Foam – a substance formed by trapping pockets of gas in a liquid or solid. A bath sponge and the head on a glass of beer are examples of foams. In most foams, the volume of gas is large, with thin films of liquid or solid separating the regions of gas.
- closed-cell foam – the gas forms discrete pockets, each completely surrounded by the solid material. A camping mat is an example of a closed-cell foam: the gas pockets are sealed from each other so the mat cannot soak up water.
- open-cell foam – the gas pockets connect with each other. A bath sponge is an example of an open-cell foam: water can easily flow through the entire structure, displacing the air.
- wave dampening – physics phenomenon, a team of fluid mechanics researchers at Princeton University’s Complex Fluids Lab investigates the anti-sloshing abilities of foam.
Polystyrene foam – Polystyrene foams are good thermal insulators and are therefore often used as building insulation materials, such as in insulating concrete forms and structural insulated panel building systems. They are also used for non-weight-bearing architectural structures (such as ornamental pillars). PS foams also exhibit good damping properties, therefore it is used widely in packaging.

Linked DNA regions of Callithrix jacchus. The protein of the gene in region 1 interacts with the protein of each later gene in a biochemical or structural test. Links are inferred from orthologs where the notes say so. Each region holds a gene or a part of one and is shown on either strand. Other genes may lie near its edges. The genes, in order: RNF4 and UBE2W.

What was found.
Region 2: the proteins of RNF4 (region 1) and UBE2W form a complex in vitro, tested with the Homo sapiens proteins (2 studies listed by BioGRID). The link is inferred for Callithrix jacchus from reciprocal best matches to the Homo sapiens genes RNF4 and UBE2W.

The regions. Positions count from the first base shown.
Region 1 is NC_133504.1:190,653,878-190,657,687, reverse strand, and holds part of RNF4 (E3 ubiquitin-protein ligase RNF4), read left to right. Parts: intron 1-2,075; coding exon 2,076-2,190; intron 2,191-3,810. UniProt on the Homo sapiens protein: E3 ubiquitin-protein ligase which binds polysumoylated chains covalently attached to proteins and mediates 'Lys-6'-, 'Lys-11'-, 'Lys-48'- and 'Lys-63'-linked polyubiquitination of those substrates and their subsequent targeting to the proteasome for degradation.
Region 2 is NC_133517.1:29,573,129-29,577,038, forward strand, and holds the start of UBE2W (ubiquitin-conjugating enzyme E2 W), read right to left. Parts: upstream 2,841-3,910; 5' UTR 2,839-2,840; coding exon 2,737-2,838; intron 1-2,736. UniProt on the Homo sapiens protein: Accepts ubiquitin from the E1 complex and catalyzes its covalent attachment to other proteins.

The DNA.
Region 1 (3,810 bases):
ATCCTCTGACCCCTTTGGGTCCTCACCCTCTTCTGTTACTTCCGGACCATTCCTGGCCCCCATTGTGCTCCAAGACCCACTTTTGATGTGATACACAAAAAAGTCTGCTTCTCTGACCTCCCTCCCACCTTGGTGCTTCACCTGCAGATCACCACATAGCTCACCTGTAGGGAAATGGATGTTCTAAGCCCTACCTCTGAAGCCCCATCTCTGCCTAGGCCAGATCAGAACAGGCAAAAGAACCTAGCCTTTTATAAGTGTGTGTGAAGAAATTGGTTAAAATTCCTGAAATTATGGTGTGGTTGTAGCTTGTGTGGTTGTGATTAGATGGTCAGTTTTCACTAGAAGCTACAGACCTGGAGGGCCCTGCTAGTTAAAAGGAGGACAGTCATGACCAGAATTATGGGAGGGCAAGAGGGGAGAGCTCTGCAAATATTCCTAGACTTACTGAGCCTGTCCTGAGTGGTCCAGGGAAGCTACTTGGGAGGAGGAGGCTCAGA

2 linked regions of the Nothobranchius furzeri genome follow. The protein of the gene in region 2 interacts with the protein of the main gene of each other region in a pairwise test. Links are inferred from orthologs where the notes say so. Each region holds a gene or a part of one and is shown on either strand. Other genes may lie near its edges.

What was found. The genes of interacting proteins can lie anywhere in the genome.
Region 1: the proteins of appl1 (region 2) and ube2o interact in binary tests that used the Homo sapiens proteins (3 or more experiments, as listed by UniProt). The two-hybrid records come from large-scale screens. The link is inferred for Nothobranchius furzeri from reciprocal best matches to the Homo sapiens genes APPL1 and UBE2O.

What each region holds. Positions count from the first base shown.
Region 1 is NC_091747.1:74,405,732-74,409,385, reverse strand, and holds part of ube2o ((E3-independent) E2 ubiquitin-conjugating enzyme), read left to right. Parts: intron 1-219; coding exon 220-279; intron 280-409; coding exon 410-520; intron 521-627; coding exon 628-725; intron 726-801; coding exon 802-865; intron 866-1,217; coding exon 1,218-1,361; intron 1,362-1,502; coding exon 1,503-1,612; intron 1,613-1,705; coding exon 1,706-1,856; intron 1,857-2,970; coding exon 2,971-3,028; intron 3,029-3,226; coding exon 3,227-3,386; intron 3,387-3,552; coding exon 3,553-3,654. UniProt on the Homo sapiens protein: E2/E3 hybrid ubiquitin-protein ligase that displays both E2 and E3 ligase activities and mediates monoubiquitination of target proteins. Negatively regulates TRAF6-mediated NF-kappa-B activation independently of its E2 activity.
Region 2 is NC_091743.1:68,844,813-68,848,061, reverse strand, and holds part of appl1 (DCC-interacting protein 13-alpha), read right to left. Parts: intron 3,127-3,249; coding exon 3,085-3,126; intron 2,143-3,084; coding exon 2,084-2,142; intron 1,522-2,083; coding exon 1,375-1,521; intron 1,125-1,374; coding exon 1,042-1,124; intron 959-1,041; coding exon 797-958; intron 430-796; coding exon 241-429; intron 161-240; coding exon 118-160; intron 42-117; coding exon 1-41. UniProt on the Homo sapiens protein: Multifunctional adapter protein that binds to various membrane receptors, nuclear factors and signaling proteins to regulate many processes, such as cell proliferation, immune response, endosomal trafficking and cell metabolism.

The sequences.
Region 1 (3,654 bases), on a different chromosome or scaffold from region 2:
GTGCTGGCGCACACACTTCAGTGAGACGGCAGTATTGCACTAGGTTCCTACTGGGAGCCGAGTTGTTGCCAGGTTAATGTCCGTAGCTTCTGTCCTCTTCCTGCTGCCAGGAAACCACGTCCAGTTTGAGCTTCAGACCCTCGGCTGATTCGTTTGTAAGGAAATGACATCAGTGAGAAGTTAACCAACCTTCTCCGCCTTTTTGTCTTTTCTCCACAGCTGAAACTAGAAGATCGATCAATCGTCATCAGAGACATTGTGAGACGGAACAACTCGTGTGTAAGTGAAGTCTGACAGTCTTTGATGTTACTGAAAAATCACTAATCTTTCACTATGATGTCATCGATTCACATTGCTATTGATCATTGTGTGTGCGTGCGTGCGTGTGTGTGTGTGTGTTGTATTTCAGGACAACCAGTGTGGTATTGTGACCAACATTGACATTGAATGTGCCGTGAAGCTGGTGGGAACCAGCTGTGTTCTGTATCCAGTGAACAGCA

- Extruded closed-cell polystyrene foam is sold under the trademark Styrofoam.
What’s the problem?
How Bubbles Catch Comets (podcast 2:00) – Scientists wanted to catch a bit of comet dust, which holds secrets about the formation of our solar system. Comets fly really fast (like 40 times a bullet). What was needed was a way to capture comet dust that would not hurt the dust. So, scientists use a special foam, called an aerogel, which is 99.8 percent air with the rest being glass.
- aerogel – Aerogel is the lightest solid substance ever made by man. Imagine a bowl of gelatin that has had all the liquid removed and replaced by air. Rather than collapsing, however, it retains its structure and feels like Styrofoam. That’s what aerogel is like. Its translucent appearance has earned it the nickname “frozen smoke.”